• I wear the poopy as soon as they go on sail. I do this not to disply Britishness but to disply my recognition of the price of my freedom. I hate to think that I might be passing an old soldier or a war widow on the streets and thus miss sending the message that it matters to me.

  • stu

    Niall

    Wow. You really broke down nearly a decade of conflict there. Fuck. What a pointless waste of life. I never looked at it that way before.

    Rolls eyes.

  • *Niall
    Wow. You really broke down nearly a decade of conflict there. Fuck. What a pointless waste of life. I never looked at it that way before.
    Rolls eyes.
    Posted by stu on Nov 08, 2005 @ 11:58 AM*

    Thanks Stu, you almost make this worthwhile….

    For the slow learners…the following is written in sarcasm:
    Stu, thanks for the eloquent argument and rationale for your viewpoint. I especially appreciate why you think that the Great War’s industrialized slaughter of millions in the first half of the modern era (ie 20th C) was necessary and beneficial for mankind. I liked the way you dismantled my argument that the proletariat of France, Germany, Austria-Hungary, Russia and Britain benefited from WW1. That Britain’s voluntary entry to WW1 was necessary. How the stalemate wouldn’t have continued if it weren’t for the intervention of the US’s material and industrial productivity. How the British general’s commendable acts brought the suffering to a swift end; resulting in Haig not having only one memorial (in the security of house of parl) in recognition of his orchestration of voluntary acts of suicide / genocide. How the US army was delighted to follow British general’s orders rather than refuse to have anything to do with the incompetent pompous asses.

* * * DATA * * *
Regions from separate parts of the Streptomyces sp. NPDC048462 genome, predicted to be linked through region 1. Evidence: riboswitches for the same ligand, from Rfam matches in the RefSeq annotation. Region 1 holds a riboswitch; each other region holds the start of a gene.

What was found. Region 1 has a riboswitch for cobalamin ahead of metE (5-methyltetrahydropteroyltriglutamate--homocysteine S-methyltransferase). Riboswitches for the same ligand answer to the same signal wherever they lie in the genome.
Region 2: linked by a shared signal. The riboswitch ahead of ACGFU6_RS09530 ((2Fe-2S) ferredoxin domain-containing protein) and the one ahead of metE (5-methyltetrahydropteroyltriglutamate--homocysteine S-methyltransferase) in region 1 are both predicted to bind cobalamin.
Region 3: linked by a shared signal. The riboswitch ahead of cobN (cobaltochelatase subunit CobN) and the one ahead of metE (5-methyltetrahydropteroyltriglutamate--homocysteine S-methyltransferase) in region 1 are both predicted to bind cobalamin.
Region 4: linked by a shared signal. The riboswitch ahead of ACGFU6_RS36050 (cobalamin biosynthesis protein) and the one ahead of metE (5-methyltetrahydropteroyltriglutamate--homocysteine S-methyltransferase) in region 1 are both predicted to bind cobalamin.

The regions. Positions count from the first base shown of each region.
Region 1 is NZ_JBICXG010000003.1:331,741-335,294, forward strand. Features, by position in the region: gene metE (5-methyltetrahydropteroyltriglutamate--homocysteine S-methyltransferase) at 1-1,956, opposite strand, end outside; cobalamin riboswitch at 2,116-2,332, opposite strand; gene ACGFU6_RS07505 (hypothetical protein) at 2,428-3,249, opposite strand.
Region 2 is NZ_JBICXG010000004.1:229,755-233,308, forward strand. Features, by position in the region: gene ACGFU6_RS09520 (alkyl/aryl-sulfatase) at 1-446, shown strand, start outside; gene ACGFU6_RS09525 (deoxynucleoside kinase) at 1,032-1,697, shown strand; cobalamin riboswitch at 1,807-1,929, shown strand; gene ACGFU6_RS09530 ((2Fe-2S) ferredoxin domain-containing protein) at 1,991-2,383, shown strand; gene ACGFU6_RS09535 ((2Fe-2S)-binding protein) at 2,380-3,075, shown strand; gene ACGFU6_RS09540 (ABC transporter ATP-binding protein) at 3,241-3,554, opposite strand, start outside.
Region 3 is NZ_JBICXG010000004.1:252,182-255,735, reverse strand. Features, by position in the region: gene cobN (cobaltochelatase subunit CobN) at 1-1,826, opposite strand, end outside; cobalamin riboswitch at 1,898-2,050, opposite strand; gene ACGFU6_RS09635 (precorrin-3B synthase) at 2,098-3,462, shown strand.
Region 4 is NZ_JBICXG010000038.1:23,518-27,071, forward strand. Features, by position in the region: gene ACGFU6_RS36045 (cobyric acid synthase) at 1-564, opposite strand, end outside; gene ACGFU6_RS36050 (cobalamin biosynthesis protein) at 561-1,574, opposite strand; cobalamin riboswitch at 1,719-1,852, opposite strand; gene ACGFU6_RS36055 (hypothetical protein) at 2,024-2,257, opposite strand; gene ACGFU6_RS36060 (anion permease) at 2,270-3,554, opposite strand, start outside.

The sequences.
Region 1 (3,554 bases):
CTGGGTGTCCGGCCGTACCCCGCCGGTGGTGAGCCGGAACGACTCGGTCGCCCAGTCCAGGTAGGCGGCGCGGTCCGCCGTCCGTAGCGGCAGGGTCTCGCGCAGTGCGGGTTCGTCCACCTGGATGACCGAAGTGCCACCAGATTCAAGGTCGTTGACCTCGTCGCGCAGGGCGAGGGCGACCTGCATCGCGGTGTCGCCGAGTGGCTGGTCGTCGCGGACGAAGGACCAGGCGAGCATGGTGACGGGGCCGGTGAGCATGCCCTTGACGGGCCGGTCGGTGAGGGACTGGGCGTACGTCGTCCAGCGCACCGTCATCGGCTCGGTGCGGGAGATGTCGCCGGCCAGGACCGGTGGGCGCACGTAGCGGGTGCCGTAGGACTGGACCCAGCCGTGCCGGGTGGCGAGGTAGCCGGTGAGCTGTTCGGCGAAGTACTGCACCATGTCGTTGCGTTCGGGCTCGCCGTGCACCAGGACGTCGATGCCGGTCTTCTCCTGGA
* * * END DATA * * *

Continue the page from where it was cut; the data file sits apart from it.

How returning working class soldiers in Britain couldn’t find jobs and were dependant on church charity and British Legion rather than being cared for by the governments who’d survived after these same soldiers had risked life and limb.

    Thanks for pointing out that the Anzac soldiers of Gallipolli were only too delighted to ‘no more go waltzing Matilda’ for the honour of being a member of a commonwealth half a world away. Thus maintaining their subjection to the british royalty..?!?